- Brined and Herb Roasted Turkey
- Oyster Dressing
- Drunken Carrots
- Green Bean Casserole (yes, the one off the back of the can of French Fried Onion Rings - Steve loves it!)
- Cranberry Relish
- Cranberry Chutney
- Brooke's Butternut Squash and Crab Bisque
- Molasses Cranberry Crinkle Cookies
- Crunchy Caramel Apple Pie
Steve's mom made:
- sweet potatoes
- her cornbread dressing
- fruit salad
- pumpkin and cherry pies
Steve's sister, Susie, made Brussels sprouts and his other sister, Connie, and her husband brought homemade wheat bread and loaded mashed potatoes.
For recipes, you can click on some of the things above - I've linked to my old recipes or those that are online. The cookies were okay, but not my favorite. They were sort of plain - I think I expected more of a cranberry taste, and I couldn't taste them at all. The molasses overwhelmed them.
I combined recipes for my turkey and it was delicious and juicy. Here's what I did:
1 cup kosher salt
1 cup granulated brown sugar (I just had it and had never used it - you could use regular brown sugar)
4 lemons, quartered
6 sprigs of thyme
4 sprigs of rosemary
small handful of peppercorns
1 15# turkey
First, I dissolved the salt and sugar in 2 gallons of water on the stove, just heating the water enough to melt everything. I used a big brining bag from Williams-Sonoma. You could also put the turkey in any non-reactive container, such as a large stock pot or clean bucket. If your turkey is larger and you need more brine to cover the turkey, use 1/2 cup salt and 1/2 cup brown sugar for every additional gallon of water. Add the lemons and herbs, zip up the bag and put it in the fridge. I put mine in an ice chest with ice because I needed the fridge space for other stuff. Anyway, let the turkey sit in the brine for 24 hours or so, turning the bird over halfway through.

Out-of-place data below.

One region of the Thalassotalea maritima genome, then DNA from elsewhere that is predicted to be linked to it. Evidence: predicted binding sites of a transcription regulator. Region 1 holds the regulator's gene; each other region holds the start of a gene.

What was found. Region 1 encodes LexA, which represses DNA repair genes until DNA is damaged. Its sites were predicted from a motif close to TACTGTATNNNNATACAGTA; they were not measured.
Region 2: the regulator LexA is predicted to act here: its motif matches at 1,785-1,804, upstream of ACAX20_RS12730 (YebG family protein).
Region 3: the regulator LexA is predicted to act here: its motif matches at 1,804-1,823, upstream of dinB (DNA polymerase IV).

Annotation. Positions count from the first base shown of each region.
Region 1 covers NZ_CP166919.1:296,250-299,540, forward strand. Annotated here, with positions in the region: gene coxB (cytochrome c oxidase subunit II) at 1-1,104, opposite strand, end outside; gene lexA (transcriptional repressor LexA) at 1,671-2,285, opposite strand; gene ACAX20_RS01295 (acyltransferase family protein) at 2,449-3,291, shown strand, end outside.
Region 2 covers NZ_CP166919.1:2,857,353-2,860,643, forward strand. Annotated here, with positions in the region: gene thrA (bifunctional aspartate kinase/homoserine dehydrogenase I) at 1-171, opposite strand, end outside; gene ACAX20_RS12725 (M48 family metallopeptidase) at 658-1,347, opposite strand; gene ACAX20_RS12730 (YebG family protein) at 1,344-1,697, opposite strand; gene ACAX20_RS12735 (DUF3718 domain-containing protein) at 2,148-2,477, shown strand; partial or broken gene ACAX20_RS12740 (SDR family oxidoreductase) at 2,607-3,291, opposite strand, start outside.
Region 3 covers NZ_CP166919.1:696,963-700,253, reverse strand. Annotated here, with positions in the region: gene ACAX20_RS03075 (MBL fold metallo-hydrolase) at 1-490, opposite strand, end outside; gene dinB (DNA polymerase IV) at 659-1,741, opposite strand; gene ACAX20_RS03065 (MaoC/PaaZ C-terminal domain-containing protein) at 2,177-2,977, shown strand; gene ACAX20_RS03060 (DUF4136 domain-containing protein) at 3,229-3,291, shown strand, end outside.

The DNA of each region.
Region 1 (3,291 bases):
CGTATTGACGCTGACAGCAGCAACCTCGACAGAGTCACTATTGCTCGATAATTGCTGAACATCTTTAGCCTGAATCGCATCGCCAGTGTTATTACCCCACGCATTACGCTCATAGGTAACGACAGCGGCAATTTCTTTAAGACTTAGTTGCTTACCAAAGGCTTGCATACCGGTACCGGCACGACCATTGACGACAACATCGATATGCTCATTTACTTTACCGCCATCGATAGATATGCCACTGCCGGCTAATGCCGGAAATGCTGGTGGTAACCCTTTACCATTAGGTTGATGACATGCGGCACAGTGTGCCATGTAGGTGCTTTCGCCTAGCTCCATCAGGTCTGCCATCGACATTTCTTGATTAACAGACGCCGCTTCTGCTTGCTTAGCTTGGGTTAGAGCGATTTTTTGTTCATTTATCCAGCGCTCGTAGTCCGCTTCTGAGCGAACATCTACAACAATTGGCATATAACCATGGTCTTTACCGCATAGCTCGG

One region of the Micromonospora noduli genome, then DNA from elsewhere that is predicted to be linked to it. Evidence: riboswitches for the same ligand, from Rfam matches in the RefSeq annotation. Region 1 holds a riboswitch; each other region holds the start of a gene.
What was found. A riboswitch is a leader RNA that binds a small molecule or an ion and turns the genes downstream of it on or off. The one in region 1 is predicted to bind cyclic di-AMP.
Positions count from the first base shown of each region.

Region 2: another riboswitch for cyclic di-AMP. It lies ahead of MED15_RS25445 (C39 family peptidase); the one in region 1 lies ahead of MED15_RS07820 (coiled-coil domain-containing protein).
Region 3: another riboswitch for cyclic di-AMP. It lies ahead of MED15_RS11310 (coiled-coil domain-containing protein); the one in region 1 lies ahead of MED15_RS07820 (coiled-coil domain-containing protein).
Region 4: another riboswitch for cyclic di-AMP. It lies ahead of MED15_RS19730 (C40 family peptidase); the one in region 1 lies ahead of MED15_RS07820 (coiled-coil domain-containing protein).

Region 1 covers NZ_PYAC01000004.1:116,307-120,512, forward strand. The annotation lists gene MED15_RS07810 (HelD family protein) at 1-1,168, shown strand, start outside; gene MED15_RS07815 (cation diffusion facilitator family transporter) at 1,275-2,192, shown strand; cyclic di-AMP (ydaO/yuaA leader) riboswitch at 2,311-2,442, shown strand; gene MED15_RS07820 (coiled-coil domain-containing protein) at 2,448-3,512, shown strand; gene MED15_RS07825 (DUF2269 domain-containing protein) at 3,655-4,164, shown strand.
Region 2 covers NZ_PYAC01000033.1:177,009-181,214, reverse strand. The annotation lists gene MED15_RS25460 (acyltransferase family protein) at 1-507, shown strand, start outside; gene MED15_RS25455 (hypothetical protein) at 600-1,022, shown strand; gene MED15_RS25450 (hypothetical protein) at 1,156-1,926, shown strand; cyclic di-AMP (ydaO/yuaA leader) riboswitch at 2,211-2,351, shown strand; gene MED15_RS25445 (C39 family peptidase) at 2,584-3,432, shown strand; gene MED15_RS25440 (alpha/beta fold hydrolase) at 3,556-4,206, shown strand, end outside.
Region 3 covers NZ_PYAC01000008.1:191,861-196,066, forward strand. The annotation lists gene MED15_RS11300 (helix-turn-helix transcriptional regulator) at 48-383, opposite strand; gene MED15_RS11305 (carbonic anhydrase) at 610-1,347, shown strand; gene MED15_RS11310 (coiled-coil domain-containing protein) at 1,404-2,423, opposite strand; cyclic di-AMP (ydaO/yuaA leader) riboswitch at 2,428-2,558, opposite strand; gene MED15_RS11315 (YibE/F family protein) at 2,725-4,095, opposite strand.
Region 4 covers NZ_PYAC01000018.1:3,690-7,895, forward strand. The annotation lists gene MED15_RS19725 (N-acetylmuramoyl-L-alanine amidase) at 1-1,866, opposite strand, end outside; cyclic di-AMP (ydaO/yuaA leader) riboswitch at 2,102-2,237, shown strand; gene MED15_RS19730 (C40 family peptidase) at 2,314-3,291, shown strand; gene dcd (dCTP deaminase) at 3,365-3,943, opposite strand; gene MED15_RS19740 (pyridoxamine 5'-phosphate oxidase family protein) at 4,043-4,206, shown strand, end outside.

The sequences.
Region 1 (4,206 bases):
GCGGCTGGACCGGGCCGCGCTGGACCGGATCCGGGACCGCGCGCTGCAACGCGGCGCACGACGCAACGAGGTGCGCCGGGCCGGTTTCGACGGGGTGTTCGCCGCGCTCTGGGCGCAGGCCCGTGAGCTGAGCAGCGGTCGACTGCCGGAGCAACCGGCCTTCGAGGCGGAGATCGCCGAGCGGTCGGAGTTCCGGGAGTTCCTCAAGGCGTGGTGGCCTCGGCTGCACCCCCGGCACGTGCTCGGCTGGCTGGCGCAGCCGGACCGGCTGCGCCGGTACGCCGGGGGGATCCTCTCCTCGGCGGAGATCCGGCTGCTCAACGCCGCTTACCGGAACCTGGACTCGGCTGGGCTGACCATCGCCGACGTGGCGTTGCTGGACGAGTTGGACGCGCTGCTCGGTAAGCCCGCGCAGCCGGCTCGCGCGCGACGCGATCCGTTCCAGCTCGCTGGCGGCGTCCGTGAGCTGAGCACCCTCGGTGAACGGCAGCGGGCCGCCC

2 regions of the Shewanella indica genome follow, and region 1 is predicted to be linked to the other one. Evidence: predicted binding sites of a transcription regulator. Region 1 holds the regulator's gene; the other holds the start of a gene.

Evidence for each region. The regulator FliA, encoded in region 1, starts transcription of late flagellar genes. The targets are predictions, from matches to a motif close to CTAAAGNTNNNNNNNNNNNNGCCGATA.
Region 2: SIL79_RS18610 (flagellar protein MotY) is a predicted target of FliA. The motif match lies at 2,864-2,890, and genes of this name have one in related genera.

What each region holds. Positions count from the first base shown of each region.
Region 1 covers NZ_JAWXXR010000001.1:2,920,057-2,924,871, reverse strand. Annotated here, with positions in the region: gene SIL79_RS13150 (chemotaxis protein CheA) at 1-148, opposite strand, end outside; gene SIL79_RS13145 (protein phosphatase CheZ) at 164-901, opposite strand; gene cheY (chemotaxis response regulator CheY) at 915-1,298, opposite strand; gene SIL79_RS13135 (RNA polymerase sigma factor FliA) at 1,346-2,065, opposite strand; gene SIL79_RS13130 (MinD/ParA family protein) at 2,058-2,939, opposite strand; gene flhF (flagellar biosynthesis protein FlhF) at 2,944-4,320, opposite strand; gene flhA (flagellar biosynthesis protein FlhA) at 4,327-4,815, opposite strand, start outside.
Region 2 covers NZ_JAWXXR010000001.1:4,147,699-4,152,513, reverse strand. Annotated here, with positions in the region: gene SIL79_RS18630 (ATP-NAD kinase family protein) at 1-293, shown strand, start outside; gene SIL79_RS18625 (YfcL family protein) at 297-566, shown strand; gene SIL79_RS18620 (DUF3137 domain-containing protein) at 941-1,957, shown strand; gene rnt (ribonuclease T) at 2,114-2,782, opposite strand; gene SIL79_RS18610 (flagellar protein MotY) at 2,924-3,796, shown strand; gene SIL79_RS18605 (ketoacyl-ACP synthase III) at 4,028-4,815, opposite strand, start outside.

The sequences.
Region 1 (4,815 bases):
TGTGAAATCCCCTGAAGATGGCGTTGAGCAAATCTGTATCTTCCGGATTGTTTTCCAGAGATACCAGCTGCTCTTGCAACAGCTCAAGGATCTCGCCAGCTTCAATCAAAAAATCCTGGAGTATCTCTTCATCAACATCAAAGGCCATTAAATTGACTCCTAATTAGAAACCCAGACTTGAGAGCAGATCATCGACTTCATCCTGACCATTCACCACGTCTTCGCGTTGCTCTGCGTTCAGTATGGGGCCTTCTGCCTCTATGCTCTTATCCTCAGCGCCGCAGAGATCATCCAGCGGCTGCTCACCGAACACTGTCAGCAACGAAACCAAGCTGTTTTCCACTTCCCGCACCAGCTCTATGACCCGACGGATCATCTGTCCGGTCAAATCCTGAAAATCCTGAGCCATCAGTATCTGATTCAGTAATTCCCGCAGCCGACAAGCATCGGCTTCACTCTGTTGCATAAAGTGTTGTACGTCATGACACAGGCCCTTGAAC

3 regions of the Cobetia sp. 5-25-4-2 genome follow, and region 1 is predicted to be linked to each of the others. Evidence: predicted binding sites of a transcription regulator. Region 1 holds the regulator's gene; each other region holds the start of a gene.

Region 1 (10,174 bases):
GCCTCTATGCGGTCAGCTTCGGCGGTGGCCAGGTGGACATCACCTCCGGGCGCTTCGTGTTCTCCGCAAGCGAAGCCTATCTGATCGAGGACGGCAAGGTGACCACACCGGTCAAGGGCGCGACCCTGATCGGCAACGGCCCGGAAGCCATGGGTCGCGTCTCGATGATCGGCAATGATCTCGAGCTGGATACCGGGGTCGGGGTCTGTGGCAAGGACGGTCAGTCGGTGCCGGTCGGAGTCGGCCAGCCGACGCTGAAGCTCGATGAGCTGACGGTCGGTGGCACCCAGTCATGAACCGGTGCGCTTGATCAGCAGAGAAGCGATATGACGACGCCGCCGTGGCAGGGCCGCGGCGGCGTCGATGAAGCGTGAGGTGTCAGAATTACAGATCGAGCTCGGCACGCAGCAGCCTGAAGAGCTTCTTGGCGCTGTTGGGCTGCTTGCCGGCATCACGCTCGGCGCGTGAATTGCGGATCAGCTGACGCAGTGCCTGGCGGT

You'll need some turkey broth for the gravy. Heat 1 tbsp vegetable oil in a large stock pot over medium-high heat. Add the turkey neck, heart, and gizzard to the pan and saute just to brown, about a minute. Add:
1 large carrot, coarsely chopped
1 onion, coarsely chopped
1 large stalk of celery, coarsely chopped
1 small bay leaf
Saute the veggies and bay leaf for about 2 minutes. Then add...
4 cups low-salt chicken broth
2 cups water
Bring to a boil; lower the heat to medium-low and simmer until the stock is reduced to 4 cups, about an hour, adding chopped turkey liver to the pan during the last 15 minutes of cooking. Strain the stock into a large measuring cup or clean pot. Separate the meat from the veggies. If you like giblets in your gravy, then chop them and take the meat off the neck and chop it up. If you're like me, you'll pull all this meat off to give to your Standard Poodles.
After your turkey has brined, you'll preheat the oven to 325°, remove the turkey from the brine and rinse well in cold water. Pat dry with a paper towel inside and out. Place breast side up in a heavy roasting pan. Mix 1 stick of butter with 1 tbsp sage and 1 tbsp thyme and a little salt and pepper. With your hands, loosen the breast skin and rub half of the herbed butter under the skin. Rub more on the outside of the bird. Save the rest - you'll melt it and use it for basting. Stuff the inside of the turkey with a lemon or orange, cut into 1/8ths, 1 large onion, cut into 1/8ths, 1 stalk celery, cut into 1" pieces, 1 large carrot, cut into 1" pieces, 2 bay leaves, 2 sprigs of thyme, 2 sprigs rosemary, and 4 sprigs parsley. If you have some fresh sage, shove it in there, too. I didn't have any. You'll also need about 2 cups of chicken broth for basting.
Roast the turkey in the oven for approximately 2 3/4 - 3 hours, basting turkey every hour with alternating stock and melted herbed butter, until internal temperature is 165°. Let rest for 20 minutes.